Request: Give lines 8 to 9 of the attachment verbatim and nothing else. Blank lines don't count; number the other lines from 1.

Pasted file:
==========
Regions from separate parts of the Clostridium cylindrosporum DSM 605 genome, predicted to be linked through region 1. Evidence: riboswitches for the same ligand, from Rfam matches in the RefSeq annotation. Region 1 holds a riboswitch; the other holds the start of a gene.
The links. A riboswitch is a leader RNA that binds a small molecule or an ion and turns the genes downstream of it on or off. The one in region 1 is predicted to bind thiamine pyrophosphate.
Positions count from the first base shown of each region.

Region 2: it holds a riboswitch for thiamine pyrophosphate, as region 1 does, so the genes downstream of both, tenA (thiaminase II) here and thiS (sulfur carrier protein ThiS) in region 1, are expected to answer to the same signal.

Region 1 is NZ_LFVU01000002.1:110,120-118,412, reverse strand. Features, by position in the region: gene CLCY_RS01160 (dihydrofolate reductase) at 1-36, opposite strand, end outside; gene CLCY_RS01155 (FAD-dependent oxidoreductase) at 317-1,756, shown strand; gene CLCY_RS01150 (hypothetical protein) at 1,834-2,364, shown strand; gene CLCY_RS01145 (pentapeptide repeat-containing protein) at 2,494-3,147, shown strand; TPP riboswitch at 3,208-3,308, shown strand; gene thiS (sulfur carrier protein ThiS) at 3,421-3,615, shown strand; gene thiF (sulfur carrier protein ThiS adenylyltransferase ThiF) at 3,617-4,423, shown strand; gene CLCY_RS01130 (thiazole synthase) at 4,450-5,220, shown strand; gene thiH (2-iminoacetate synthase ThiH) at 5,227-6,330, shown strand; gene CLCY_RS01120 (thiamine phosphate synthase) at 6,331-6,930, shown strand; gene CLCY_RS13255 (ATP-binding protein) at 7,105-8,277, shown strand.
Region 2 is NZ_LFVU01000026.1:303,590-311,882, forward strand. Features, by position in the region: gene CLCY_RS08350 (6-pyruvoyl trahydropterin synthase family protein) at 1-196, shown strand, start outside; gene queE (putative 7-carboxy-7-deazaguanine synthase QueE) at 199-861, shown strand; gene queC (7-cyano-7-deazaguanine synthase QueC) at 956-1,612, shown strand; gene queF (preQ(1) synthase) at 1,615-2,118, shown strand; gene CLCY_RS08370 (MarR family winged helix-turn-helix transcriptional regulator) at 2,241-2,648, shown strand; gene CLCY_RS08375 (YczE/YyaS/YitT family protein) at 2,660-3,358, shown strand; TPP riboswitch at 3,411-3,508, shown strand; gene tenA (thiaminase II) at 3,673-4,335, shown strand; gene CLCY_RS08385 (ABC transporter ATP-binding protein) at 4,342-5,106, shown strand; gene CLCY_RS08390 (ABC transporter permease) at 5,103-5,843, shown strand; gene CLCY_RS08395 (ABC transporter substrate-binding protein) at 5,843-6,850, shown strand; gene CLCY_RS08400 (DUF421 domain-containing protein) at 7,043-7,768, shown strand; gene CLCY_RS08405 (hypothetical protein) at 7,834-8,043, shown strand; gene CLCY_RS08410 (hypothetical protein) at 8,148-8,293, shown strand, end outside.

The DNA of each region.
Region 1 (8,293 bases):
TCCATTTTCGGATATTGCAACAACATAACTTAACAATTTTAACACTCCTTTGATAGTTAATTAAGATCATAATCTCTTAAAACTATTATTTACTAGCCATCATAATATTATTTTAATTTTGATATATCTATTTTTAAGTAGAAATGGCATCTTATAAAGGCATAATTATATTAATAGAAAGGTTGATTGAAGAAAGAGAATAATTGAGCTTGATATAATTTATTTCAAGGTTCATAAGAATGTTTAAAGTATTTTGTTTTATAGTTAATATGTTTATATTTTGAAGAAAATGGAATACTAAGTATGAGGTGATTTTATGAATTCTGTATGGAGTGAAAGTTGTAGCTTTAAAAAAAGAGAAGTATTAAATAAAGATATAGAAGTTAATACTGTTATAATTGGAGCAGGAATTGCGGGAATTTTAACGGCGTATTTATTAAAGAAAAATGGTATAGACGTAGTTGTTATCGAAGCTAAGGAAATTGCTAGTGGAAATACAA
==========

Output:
Region 1 (8,293 bases):
TCCATTTTCGGATATTGCAACAACATAACTTAACAATTTTAACACTCCTTTGATAGTTAATTAAGATCATAATCTCTTAAAACTATTATTTACTAGCCATCATAATATTATTTTAATTTTGATATATCTATTTTTAAGTAGAAATGGCATCTTATAAAGGCATAATTATATTAATAGAAAGGTTGATTGAAGAAAGAGAATAATTGAGCTTGATATAATTTATTTCAAGGTTCATAAGAATGTTTAAAGTATTTTGTTTTATAGTTAATATGTTTATATTTTGAAGAAAATGGAATACTAAGTATGAGGTGATTTTATGAATTCTGTATGGAGTGAAAGTTGTAGCTTTAAAAAAAGAGAAGTATTAAATAAAGATATAGAAGTTAATACTGTTATAATTGGAGCAGGAATTGCGGGAATTTTAACGGCGTATTTATTAAAGAAAAATGGTATAGACGTAGTTGTTATCGAAGCTAAGGAAATTGCTAGTGGAAATACAA